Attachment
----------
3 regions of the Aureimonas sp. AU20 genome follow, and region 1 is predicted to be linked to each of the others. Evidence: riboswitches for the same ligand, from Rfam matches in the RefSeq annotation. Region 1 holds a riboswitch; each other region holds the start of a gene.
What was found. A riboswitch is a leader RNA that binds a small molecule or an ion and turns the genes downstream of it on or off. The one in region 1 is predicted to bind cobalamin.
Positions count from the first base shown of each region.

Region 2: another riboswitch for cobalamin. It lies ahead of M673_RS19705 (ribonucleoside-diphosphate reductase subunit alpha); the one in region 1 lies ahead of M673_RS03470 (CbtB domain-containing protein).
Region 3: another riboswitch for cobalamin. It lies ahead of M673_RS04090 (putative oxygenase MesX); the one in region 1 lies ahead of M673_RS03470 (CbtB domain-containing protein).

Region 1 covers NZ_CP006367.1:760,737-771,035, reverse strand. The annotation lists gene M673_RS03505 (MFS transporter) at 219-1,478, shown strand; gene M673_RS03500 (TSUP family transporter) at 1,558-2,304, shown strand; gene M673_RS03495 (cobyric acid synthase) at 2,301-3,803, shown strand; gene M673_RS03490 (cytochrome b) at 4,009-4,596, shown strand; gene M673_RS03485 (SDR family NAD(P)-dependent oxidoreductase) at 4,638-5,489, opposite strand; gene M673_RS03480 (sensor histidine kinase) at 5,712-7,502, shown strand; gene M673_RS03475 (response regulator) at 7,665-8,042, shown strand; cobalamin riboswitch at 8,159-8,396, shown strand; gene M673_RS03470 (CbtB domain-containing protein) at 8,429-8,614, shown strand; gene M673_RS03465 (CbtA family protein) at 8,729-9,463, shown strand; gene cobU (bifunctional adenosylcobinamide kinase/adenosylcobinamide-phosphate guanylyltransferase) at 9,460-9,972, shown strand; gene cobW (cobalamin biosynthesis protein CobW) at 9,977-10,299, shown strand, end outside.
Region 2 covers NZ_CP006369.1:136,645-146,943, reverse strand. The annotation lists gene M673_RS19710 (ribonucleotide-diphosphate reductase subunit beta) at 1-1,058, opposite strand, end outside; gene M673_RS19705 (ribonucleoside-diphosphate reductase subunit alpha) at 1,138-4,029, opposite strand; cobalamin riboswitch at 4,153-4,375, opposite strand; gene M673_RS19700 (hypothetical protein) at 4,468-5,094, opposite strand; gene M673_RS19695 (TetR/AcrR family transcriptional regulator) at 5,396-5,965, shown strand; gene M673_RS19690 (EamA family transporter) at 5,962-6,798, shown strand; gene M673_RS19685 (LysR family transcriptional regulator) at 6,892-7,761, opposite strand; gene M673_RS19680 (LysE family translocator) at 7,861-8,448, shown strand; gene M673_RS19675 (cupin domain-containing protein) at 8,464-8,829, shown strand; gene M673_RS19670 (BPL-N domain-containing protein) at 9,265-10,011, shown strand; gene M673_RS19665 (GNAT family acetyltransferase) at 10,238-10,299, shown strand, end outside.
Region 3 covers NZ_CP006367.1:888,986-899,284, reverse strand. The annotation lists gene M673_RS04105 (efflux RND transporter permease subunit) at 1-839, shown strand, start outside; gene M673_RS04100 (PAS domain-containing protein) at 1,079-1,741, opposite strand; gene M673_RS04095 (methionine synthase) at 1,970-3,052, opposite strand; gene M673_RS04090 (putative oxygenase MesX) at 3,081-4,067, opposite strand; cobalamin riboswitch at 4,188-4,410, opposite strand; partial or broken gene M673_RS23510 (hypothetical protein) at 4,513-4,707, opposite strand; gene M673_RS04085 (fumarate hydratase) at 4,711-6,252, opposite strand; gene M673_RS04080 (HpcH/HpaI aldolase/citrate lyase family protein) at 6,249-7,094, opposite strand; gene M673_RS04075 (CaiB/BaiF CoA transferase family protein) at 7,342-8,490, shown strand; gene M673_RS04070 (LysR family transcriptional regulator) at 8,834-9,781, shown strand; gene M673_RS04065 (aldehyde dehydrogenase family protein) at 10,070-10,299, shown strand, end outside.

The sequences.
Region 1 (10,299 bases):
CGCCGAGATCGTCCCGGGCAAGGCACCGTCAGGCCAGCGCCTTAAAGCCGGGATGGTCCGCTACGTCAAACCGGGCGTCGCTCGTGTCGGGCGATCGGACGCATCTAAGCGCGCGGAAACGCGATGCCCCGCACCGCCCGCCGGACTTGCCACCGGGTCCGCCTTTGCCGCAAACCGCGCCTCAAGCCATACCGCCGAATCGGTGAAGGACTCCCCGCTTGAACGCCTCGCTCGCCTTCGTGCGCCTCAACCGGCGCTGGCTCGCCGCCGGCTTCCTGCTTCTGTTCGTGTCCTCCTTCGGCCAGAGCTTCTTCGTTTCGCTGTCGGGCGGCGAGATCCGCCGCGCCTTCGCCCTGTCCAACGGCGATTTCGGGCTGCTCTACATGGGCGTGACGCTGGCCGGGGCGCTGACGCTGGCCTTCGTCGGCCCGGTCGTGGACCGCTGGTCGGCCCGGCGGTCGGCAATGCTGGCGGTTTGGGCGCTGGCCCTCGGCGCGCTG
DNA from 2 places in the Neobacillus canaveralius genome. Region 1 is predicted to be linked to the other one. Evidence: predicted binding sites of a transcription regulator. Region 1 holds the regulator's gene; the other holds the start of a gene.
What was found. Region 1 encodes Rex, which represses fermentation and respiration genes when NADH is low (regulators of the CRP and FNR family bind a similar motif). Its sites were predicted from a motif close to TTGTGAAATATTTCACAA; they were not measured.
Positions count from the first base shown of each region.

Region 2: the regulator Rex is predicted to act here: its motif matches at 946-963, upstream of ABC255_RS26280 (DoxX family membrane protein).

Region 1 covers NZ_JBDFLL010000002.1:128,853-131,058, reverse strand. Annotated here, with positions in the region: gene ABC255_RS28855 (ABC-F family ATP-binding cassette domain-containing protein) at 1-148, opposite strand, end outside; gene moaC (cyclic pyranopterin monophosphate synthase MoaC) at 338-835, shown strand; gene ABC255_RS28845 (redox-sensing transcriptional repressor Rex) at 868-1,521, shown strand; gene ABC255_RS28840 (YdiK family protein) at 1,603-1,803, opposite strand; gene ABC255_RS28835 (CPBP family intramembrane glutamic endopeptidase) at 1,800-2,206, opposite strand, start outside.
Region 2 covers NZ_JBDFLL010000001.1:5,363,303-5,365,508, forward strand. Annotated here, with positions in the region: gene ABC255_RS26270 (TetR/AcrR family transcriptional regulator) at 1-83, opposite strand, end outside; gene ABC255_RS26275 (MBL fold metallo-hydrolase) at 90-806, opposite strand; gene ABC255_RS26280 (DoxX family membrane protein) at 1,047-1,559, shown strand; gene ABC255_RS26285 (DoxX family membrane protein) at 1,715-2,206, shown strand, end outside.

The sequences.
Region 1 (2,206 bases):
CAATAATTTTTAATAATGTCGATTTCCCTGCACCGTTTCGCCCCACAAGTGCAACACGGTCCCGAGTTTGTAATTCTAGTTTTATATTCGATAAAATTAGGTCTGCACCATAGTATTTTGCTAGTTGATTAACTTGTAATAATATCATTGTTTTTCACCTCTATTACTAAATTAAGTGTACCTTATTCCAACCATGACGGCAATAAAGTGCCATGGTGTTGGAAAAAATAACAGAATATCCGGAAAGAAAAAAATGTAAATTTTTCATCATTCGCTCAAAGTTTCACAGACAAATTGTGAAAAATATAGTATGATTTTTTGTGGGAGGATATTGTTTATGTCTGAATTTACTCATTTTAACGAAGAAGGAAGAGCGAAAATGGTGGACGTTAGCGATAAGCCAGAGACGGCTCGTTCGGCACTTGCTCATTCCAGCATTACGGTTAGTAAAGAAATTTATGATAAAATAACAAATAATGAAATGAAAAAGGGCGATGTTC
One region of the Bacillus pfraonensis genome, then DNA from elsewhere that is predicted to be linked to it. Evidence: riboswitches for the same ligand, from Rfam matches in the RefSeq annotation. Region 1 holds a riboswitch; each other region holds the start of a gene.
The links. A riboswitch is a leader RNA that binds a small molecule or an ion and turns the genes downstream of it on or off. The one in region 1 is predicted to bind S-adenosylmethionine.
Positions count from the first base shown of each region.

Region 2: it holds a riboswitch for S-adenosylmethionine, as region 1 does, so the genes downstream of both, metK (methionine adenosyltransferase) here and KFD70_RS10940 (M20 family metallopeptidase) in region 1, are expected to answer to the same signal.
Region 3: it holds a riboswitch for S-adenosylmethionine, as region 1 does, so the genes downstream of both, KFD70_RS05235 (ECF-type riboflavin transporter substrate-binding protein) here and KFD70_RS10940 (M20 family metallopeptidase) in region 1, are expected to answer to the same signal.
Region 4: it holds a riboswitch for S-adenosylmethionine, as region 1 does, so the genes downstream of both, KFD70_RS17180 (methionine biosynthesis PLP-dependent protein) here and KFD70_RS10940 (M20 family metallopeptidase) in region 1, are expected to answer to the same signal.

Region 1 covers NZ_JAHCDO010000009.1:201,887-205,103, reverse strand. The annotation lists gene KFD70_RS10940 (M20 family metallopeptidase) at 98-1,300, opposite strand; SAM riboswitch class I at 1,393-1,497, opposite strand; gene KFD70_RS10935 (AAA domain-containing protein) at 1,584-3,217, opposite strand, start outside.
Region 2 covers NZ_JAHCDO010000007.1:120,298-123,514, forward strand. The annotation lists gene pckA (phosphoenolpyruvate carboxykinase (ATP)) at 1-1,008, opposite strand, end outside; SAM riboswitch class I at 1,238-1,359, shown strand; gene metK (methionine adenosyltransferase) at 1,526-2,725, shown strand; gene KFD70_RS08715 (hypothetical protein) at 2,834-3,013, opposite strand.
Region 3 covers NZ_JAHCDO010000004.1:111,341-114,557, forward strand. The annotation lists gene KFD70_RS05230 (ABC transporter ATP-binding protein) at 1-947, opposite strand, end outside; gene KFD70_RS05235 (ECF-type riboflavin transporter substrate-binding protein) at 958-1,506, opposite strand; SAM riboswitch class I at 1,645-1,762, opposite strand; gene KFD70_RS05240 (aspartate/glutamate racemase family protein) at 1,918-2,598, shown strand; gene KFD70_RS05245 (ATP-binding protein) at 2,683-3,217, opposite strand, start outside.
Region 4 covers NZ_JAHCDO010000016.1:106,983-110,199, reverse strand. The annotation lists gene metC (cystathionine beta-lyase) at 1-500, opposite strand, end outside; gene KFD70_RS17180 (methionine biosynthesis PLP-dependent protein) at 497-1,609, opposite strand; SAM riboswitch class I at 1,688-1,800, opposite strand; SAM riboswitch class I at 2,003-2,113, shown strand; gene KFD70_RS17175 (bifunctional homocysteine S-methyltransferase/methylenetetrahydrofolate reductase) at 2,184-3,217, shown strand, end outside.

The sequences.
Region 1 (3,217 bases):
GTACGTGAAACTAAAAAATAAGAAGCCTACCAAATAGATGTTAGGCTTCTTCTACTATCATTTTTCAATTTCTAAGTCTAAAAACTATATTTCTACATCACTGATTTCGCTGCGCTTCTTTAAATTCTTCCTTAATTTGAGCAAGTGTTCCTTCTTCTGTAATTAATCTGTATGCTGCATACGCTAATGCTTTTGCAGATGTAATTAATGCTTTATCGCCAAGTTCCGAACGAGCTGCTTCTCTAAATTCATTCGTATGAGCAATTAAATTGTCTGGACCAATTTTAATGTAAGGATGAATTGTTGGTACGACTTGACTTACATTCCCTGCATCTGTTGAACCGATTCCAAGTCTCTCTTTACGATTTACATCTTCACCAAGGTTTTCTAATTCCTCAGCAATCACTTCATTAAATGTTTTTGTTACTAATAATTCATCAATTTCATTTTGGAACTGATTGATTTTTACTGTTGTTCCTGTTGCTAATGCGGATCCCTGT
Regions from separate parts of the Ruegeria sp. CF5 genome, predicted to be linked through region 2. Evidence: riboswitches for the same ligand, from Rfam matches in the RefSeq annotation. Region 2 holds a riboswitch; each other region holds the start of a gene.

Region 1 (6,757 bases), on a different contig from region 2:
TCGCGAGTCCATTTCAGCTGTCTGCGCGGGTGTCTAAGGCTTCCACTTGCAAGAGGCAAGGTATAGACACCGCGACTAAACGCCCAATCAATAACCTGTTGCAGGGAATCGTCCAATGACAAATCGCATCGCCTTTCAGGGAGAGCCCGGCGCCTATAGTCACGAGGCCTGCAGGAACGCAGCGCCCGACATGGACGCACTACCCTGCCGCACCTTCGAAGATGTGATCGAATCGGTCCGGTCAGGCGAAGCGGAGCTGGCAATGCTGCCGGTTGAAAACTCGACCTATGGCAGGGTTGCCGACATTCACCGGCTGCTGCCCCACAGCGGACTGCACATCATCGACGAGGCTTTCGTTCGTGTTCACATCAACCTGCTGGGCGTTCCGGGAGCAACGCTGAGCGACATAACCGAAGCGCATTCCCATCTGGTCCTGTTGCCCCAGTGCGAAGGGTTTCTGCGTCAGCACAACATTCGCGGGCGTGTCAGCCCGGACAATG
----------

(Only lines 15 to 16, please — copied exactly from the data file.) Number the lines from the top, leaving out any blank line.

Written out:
Region 2: the regulator Rex is predicted to act here: its motif matches at 946-963, upstream of ABC255_RS26280 (DoxX family membrane protein).

Region 1 covers NZ_JBDFLL010000002.1:128,853-131,058, reverse strand. Annotated here, with positions in the region: gene ABC255_RS28855 (ABC-F family ATP-binding cassette domain-containing protein) at 1-148, opposite strand, end outside; gene moaC (cyclic pyranopterin monophosphate synthase MoaC) at 338-835, shown strand; gene ABC255_RS28845 (redox-sensing transcriptional repressor Rex) at 868-1,521, shown strand; gene ABC255_RS28840 (YdiK family protein) at 1,603-1,803, opposite strand; gene ABC255_RS28835 (CPBP family intramembrane glutamic endopeptidase) at 1,800-2,206, opposite strand, start outside.